It has been described as the “scariest sound in the world”, somewhere between a frightening gust of whistling wind and “the scream of a thousand corpses”.
Now experts have recreated the sound of the Aztec death whistle by building a new version of the legendary instrument with a 3D printer.
They created their new whistles based on the design of the original skull-shaped one, found with a skeleton in Mexico in the late 1990s.
It is believed that the skull-shaped whistle may have been used by the Aztecs before they were killed in ceremonies honoring the wind god, Ehecatl.
In the Aztec creation myth, two gods came together in a sacrificial fire and became the sun and the moon, but remained motionless until Ehecatl breathed on them.
Who was Ehecatl?
It is believed that the death whistles were linked to Ehecatl, the god of wind.
He is usually depicted with two masks through which the wind blew and his temple was cylindrical because the wind blows in all directions.
In myth, three gods came together in a sacrificial fire and became the sun and the moon. They stood still until Ehecatl breathed on them.
In a later legend, he helped sacrifice all the gods except one, who escaped to enlighten the world.
It is believed that the ancient culture sacrificed humans to pacify Ethecatl.
Deadly whistles were found in the hands of a male skeleton sacrificed in front of the Temple of Ehecatl.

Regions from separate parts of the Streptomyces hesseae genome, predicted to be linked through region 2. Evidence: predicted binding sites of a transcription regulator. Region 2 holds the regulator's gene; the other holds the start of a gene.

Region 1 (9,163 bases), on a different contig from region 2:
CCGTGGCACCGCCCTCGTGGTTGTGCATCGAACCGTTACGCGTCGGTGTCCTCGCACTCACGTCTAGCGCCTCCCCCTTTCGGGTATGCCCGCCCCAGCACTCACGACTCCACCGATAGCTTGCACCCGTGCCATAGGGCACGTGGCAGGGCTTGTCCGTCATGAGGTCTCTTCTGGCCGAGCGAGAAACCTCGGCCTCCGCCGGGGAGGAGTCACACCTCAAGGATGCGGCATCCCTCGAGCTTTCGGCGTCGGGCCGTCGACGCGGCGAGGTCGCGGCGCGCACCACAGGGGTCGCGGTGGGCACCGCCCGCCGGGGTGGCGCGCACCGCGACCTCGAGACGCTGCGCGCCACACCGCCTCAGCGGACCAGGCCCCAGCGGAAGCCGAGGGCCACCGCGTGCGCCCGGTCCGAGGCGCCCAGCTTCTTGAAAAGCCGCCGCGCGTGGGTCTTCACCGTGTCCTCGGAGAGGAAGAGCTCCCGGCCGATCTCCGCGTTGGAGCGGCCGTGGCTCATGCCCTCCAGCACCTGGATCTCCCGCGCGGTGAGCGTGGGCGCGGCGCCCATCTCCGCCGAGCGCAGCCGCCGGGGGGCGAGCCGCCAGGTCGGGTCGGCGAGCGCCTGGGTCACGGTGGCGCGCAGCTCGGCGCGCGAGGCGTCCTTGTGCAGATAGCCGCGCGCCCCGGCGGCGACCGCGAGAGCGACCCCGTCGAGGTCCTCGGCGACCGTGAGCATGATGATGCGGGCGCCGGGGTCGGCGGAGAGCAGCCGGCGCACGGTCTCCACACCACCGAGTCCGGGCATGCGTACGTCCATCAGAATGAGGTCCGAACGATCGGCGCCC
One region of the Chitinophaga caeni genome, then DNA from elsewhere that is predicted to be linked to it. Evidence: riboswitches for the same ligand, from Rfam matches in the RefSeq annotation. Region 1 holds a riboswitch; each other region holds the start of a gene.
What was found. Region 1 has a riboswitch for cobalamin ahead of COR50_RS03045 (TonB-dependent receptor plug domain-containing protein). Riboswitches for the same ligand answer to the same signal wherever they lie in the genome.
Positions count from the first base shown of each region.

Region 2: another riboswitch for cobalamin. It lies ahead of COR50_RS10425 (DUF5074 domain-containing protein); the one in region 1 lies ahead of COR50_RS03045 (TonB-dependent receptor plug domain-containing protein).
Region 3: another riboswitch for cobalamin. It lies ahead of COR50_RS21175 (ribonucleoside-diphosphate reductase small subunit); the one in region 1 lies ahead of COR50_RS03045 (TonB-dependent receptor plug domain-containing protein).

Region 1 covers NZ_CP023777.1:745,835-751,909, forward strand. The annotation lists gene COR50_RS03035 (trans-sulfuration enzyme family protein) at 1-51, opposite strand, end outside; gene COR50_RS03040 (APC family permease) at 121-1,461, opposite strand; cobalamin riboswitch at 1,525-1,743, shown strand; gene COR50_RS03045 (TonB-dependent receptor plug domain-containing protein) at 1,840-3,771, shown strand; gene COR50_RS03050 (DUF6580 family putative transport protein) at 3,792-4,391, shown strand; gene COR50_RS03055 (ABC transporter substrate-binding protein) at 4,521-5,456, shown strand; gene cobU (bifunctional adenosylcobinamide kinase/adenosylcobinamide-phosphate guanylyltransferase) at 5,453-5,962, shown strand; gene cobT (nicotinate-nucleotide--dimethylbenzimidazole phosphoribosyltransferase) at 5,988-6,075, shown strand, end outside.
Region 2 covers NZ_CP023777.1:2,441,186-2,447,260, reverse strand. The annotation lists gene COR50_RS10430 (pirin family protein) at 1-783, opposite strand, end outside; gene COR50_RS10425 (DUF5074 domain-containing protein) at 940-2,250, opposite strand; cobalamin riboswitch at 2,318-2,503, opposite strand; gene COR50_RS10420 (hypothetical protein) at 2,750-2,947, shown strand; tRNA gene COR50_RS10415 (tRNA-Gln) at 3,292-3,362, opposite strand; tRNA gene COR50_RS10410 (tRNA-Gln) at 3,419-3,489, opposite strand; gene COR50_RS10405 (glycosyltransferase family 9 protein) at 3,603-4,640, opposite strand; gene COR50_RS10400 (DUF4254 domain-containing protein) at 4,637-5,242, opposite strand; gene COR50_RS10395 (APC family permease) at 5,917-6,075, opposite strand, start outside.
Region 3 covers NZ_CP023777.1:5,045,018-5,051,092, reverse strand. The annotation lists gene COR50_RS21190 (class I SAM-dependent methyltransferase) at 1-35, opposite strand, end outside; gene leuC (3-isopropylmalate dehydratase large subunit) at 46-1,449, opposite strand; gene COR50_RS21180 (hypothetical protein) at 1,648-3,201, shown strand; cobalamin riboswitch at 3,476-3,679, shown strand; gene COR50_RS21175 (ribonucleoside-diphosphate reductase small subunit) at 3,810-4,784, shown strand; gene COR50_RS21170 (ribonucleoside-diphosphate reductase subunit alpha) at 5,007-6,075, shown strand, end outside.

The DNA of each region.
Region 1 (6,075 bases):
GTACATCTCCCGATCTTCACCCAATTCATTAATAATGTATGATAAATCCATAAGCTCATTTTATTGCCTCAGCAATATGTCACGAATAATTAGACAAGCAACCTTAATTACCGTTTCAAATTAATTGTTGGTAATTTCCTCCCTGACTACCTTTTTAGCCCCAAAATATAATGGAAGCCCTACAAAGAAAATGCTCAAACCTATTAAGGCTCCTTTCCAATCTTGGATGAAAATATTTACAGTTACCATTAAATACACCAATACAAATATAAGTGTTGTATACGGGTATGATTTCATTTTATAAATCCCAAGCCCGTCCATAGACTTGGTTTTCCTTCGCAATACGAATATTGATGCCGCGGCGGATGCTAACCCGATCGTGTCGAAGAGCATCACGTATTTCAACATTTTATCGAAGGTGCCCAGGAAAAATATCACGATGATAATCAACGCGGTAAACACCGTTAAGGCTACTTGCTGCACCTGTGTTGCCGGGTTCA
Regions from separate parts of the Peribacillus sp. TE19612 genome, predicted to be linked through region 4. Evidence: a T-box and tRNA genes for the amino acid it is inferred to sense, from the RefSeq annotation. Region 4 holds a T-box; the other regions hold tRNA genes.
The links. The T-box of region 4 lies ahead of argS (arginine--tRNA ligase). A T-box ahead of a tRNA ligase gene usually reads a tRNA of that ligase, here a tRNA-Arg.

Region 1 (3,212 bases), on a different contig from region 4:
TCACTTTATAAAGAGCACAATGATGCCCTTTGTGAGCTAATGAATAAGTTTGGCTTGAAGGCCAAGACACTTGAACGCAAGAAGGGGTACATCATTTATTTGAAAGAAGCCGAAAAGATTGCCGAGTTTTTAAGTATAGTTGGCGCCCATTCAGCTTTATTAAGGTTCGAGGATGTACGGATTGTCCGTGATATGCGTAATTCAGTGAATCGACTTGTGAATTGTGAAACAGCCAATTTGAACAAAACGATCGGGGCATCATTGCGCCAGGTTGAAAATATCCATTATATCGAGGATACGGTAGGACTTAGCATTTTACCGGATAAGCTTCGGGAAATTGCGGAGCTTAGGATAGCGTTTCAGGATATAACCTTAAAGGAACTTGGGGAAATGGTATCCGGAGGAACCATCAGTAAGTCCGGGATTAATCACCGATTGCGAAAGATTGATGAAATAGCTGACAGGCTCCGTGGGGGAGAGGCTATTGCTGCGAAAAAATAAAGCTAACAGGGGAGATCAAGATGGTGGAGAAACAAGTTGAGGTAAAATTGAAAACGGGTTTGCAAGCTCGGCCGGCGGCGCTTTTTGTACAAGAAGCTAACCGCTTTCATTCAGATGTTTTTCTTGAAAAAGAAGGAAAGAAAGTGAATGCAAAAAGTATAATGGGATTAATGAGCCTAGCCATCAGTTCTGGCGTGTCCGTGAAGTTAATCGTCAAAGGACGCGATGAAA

A new video of the 3D printed whistle was released by Action Lab, an educational YouTube channel dedicated to performing science experiments.
“It has been considered the most terrifying sound in the world,” says presenter James J. Orgill.
“Believe it or not, this is not a human cry.
“The sound of the death whistle strikes fear in your heart.”
It was in 1999 that the original Aztec Death Whistle was found held in the hand of a headless skeleton during excavations of an Aztec temple in Mexico City.
“The archaeologists first thought it must be some kind of toy and they didn’t think much about it,” Orgill says in the new video.
“It wasn’t until 15 years later, for some reason, a scientist blew into the hole at the top and this is the sound that came out.”
“It was a surprising finding because it sounded like a human cry.”
Although the exact purpose of the death whistle has been lost to history, there are several prevailing theories.
Some experts believe the Aztecs likely used noise to help people’s souls travel to the afterlife when they were sacrificed.
Now people can buy their own death whistle on Amazon, made from various materials such as resin, ceramic, and even carbon fiber.
In 1999, the original Aztec death whistle was found held in the hand of a skeleton during excavations of an Aztec temple in Mexico City.
Sound wave spectrogram of the death whistle, which makes a noise similar to a screaming zombie
Perhaps the original skeleton was buried with the device as protection, to scare away evil spirits as they left this world.
But whistles could also have been used by warriors to “strike fear into the hearts of enemies” at the start of battle, Orgill says.
The shape of the whistle mimics the shape of a human larynx, according to the expert.
Once the user blows into it, the air is split in two, creating oscillating sound waves that flow around a large chamber before escaping out a second hole.